Diamond Coatings for the Retinal Implant
Argonne National Laboratory
(ANL) plays a critical role in the success of the electrode implants
used in the Artificial Retina Project. That’s where researchers
Orlando Auciello and colleague John Carlisle are using their patented
ultrananocrystalline diamond (UNCD) technology to apply a revolutionary
new coating to the retinal prosthetic device. The new packaging
promises to provide a very thin, ultrasmooth film that will be
far more compact and biocompatible than the bulky materials used
to encase the earlier prototypes (models 1 and 2).
wearing a skin instead of a space suit,” says Mark Humayun
(Doheny Eye Institute at the University of Southern California),
leader of the Artificial Retina Project.
UNCD is a form of carbon
that captures many of the properties of diamond and can be deposited
on a wide variety of surfaces in thin layers. The diamond grains
used in the coating are only 2 to 5 nanometers in size (a nanometer
is about 10,000 times narrower than a human hair). These films
are as hard as single-crystal diamond, the hardest known material
on earth. Unlike natural diamond, however, its properties can
be adjusted and optimized for a given application.
Considered to be a
platform technology, UNCD has numerous potential beneficial applications
in such areas as medicine, transportation, and industrial production.
It is chemically inert (nonreactive) and compatible with biological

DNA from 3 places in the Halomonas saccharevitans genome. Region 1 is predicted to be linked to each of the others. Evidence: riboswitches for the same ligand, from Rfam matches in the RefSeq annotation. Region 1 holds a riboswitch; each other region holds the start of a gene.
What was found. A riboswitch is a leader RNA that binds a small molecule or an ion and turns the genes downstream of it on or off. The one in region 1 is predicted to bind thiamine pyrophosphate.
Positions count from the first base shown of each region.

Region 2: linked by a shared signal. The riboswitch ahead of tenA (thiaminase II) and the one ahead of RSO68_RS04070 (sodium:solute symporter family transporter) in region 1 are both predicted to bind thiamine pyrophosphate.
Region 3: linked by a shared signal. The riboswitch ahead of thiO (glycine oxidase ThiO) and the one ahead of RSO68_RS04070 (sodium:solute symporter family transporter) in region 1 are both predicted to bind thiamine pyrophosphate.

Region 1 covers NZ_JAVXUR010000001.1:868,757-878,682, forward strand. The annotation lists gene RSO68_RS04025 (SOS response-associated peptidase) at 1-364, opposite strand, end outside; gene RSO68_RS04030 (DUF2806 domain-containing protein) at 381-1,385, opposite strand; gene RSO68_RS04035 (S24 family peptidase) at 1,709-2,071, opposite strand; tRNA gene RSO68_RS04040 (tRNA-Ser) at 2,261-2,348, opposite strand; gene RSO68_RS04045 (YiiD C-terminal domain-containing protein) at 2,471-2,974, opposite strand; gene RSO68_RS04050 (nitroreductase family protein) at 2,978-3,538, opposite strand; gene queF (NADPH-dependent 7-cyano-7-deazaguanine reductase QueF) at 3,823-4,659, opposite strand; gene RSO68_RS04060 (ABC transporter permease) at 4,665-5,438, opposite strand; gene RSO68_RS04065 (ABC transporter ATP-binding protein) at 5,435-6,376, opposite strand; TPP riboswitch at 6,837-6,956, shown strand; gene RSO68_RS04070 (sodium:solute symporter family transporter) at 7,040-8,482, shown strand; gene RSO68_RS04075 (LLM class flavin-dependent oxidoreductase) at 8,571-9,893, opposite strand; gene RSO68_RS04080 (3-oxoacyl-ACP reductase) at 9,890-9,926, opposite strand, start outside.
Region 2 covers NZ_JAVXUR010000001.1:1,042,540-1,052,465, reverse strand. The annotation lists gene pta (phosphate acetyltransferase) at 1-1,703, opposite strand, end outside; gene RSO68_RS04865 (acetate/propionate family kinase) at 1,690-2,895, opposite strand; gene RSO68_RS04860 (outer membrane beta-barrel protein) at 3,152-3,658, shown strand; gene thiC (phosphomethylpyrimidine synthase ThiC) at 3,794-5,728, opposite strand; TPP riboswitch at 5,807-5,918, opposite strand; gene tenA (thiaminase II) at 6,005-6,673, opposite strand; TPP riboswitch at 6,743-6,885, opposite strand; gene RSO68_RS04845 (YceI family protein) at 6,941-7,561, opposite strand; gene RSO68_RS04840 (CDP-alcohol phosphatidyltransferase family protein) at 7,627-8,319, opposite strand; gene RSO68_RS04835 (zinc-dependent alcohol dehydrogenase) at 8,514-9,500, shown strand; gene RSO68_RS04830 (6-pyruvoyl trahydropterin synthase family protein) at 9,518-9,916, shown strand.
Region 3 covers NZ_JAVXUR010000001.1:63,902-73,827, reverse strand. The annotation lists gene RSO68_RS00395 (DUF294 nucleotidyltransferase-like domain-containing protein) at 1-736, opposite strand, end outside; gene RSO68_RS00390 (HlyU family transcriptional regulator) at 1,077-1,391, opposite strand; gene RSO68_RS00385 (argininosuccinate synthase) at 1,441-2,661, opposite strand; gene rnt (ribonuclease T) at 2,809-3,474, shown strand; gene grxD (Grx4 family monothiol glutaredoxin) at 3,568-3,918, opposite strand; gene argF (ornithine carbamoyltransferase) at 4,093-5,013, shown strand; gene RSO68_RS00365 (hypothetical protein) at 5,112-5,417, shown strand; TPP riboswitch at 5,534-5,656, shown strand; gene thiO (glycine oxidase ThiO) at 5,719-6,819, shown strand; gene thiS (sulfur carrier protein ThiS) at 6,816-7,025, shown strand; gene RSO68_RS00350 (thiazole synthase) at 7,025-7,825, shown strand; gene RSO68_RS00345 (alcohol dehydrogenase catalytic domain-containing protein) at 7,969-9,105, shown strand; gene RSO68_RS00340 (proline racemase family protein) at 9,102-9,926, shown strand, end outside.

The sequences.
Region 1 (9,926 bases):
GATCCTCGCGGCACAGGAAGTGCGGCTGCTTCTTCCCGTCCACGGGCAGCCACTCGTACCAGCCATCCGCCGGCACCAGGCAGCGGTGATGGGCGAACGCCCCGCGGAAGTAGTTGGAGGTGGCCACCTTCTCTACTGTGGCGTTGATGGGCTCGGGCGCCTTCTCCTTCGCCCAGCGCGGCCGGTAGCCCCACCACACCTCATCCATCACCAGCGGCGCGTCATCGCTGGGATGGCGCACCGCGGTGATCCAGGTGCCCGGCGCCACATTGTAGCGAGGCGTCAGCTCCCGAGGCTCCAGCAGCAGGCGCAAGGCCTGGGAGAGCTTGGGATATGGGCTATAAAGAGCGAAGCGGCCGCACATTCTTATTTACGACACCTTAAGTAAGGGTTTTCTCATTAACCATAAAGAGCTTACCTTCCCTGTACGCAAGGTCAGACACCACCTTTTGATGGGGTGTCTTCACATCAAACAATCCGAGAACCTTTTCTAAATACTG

tissues, traits that make it useful in retinal prosthetic implants
as well as other biodevices such as an artificial pancreas. Additionally,
the material is a superb electrical insulator but also can be
made to be highly conductive, and this conductivity can be tuned.
This work has led to the use of UNCD for biosensors that use electrochemical
reactions to detect biomolecules.
Parts of the UNCD technology
received a 2003 R&D 100 award, an honor given to the most
innovative developments that occur in a particular year. The technology
has been licensed to Advanced Diamond Technologies (Champaign,
Il.), a company founded by Carlisle and Auciello.
From the National
Labs to the Public
A goal of the national
laboratories is to provide benefits to industry and the public
by moving discoveries into everyday use, a process called technology
transfer. This practice leads to benefits for everyone and demonstrates
the value of using tax dollars to support early-stage scientific
research. In recognition of their efforts toward that end, Carlisle
and Auciello received the 2006 Award for Excellence in Technology
Transfer from the Federal Laboratory Consortium.
first national laboratory, ANL conducts basic and applied scientific
research across a wide spectrum of disciplines, ranging from high-energy
physics to climatology and biotechnology. Since 1990, Argonne
has worked with more than 600 companies and numerous federal agencies
and other organizations to help advance America’s scientific
leadership and prepare the nation for the future.
Argonne is managed by the University of Chicago for the U.S. Department
of Energy’s Office of Science.